Cory Smythe

When did you start playing?
My parents say I started playing Beatles songs by ear when I was two… but isn’t that exactly the sort of thing parents can’t be trusted to report accurately?

How did improvisation become part of your musical experience?
I think composing (like, pop tunes, not string quartets), playing radio hits and movie themes by ear, ‘soloing’ over chord progressions — all these things were a big part of my piano playing when I was a kid, and probably all remain at the heart of my improvising today in one way or another.

Which composers/musicians most influence your work?
Lately, a few of the people I find myself thinking about the most are Fats Waller, Gerard Grisey, Andrew Manze, and Neil Young.

What current projects/ensembles are you involved in?
My main group is the International Contemporary Ensemble, but I’m fortunate to play a part in some other new music groups, including the Firebird Ensemble in Boston, Present Music in Milwaukee, and the New York Miniaturist Ensemble.  Fellow Braxton experiencer, Chris DiMeglio and I recently started an experimental electronic pop duo called Twice Kitten.  I do a fair amount of canonic classical chamber music and (less frequently) solo recitals.  But for the next few weeks, I’m mostly at home fiddling around with my computer in the hopes of fleshing out a new collection of pieces for piano and electronics.

What recent releases or upcoming events do you have on the horizon?
I just released my first album, “Pluripotent”, available online (for free… or any price you wish) at corysmythe.bandcamp.com.

What are you currently listening to?
Literally, right this second,  Scriabin’s Prometheus


Peter Evans, “Ghosts”
AGF, “Westernization Completed”
Benoit Delbecq, “Circles and Calligrams”
Some improvisations on progressively disassembled piano by Gust Burns (http://www.rasbliutto.net/artists/gustburns.html)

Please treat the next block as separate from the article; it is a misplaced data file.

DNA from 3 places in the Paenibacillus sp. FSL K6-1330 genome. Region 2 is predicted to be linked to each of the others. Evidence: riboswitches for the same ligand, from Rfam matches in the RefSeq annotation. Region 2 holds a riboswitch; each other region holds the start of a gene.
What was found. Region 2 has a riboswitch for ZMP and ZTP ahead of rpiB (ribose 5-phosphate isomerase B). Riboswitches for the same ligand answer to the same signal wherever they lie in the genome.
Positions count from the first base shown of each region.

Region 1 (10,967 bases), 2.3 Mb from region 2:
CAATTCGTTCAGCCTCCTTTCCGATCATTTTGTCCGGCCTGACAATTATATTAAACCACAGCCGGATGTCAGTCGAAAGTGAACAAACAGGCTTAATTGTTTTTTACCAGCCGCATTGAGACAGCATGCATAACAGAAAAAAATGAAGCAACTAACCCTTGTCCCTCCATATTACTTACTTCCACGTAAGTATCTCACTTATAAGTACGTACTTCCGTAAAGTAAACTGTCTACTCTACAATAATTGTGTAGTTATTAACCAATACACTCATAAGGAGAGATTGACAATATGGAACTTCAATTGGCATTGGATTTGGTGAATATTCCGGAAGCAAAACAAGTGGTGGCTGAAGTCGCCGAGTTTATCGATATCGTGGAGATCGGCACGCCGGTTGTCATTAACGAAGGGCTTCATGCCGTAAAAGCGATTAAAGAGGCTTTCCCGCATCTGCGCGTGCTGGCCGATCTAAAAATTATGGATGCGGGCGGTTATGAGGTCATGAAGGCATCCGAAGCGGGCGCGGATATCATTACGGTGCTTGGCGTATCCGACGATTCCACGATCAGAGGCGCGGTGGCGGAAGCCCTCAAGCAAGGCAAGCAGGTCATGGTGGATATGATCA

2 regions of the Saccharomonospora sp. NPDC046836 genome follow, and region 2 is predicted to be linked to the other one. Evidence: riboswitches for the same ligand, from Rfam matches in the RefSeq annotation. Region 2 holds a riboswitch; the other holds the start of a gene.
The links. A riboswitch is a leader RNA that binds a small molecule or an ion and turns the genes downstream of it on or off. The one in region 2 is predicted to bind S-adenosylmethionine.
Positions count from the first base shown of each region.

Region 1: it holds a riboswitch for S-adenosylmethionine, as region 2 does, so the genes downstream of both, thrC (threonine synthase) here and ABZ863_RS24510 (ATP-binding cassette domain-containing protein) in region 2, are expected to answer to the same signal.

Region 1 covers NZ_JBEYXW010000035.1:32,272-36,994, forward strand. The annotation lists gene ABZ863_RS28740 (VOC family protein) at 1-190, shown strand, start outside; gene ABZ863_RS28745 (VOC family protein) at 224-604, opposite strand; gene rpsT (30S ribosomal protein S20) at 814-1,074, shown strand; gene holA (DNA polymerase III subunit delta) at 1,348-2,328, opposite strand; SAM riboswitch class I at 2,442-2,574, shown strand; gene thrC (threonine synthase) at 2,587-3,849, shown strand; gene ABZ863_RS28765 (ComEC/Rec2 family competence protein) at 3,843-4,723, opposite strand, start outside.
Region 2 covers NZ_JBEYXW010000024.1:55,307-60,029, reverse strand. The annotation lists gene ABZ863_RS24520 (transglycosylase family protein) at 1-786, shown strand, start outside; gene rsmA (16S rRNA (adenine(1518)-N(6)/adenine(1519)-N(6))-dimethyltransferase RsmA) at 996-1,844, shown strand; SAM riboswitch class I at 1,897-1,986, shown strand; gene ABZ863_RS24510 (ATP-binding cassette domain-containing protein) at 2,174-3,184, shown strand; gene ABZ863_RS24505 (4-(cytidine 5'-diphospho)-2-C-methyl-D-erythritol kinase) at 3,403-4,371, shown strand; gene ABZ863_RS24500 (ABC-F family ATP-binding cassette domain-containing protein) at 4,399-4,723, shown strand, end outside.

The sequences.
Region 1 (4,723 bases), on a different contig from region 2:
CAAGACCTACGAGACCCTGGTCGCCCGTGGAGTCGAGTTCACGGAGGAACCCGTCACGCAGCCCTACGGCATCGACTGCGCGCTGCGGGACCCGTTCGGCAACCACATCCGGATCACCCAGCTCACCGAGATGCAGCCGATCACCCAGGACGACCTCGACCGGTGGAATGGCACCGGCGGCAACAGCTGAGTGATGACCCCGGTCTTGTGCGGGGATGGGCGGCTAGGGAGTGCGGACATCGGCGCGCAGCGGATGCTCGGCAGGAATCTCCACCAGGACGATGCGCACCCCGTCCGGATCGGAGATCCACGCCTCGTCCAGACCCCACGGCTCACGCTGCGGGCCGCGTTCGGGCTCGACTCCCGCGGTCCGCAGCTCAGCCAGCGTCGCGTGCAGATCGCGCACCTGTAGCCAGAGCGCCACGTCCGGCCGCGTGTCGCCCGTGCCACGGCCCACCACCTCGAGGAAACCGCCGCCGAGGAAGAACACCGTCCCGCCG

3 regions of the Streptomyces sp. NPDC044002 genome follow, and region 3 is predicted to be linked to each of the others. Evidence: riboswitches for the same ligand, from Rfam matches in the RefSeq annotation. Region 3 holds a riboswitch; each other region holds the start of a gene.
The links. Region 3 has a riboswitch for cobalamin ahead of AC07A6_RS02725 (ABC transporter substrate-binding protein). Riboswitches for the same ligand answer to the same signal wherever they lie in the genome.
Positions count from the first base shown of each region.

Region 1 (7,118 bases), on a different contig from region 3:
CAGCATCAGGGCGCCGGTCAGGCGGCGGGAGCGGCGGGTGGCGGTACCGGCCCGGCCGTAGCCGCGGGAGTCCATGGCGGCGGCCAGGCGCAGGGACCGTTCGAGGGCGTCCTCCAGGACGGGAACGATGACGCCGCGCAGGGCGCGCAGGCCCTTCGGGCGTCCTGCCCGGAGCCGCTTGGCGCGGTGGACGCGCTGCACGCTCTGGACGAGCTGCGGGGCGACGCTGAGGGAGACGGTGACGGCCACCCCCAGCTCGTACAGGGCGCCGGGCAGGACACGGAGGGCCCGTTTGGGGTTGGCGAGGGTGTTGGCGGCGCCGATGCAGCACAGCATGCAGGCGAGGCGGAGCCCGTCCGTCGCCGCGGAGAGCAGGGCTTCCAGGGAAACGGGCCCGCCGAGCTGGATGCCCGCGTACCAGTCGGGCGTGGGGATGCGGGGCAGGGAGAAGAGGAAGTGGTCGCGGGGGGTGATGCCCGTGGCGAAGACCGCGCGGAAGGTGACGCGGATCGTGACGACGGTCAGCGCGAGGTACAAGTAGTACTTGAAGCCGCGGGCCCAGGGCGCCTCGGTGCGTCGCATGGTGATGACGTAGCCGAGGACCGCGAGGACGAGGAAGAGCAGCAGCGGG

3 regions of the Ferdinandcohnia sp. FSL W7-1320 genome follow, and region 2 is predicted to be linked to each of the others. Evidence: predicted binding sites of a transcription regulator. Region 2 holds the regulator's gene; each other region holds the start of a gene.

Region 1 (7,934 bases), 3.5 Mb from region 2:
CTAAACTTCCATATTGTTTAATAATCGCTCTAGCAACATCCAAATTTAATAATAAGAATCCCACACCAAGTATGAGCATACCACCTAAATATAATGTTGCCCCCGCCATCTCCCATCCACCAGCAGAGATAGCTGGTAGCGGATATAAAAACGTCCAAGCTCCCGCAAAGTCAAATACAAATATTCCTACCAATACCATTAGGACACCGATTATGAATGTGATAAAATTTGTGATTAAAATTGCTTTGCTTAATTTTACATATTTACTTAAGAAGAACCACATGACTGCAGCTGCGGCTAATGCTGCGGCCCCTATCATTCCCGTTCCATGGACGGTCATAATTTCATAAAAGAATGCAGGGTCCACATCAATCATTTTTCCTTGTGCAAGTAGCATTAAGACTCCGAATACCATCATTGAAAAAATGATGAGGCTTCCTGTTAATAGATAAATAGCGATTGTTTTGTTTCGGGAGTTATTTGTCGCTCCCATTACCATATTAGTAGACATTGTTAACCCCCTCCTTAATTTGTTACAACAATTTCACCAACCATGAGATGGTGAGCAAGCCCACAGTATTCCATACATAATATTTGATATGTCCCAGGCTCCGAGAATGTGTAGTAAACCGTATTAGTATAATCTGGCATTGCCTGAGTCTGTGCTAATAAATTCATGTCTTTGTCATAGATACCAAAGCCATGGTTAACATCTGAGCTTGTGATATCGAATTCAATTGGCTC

…and the new Paul Simon.

How has working with Anthony Braxton shaped your musical experience?
I think it’s tempting when you work with someone legendary to become a bit ridiculous with awe.  And I hate being ridiculous!  But Braxton makes it so difficult…

There’s something ineffable going on with that guy.  I don’t know how he does it – realizing one inspired idea after another, seemingly unfettered by doubt, by practical concerns, by the laws of physics…  But when I’m in the same room with him, I feel like I might be able to do it, too.

What impact has the Trillium-Tri-Centric Orchestra had on your concept of the orchestra as an entity?
If I understand correctly, the Tri-Centric group is only just beginning to explore all of Braxton’s ideas about the orchestra (and this is after having recorded an entire opera).  I’m sure I’ll have a different answer a year from now, but at present I’m still just really enjoying the musicians, themselves — all amazing people from a wide variety of backgrounds.  The new music groups I’m in would never play Braxton’s music the way Braxton’s group does, and I find the difference really exciting.

What’s your favorite food?
Currently can’t get enough coconut water!

(Ed. note: I was curious about the meaning behind “Pluripotent,” so I just had to ask…)
Pluripotent is (for me) a (dimly understood) term from biology referring to a kind of stem cell that can become any other type of cell in the adult body.  I wanted the music on “Pluripotent” to seem like that sort of charged raw material, or for its forays into song and abstraction to seem rooted in the same mutating collection of ideas.  And I guess at another level I wanted the album to suggest vague, almost magical thinking about biology, about single cells becoming complex organisms.

Visit Cory on the web:  http://www.corysmythe.com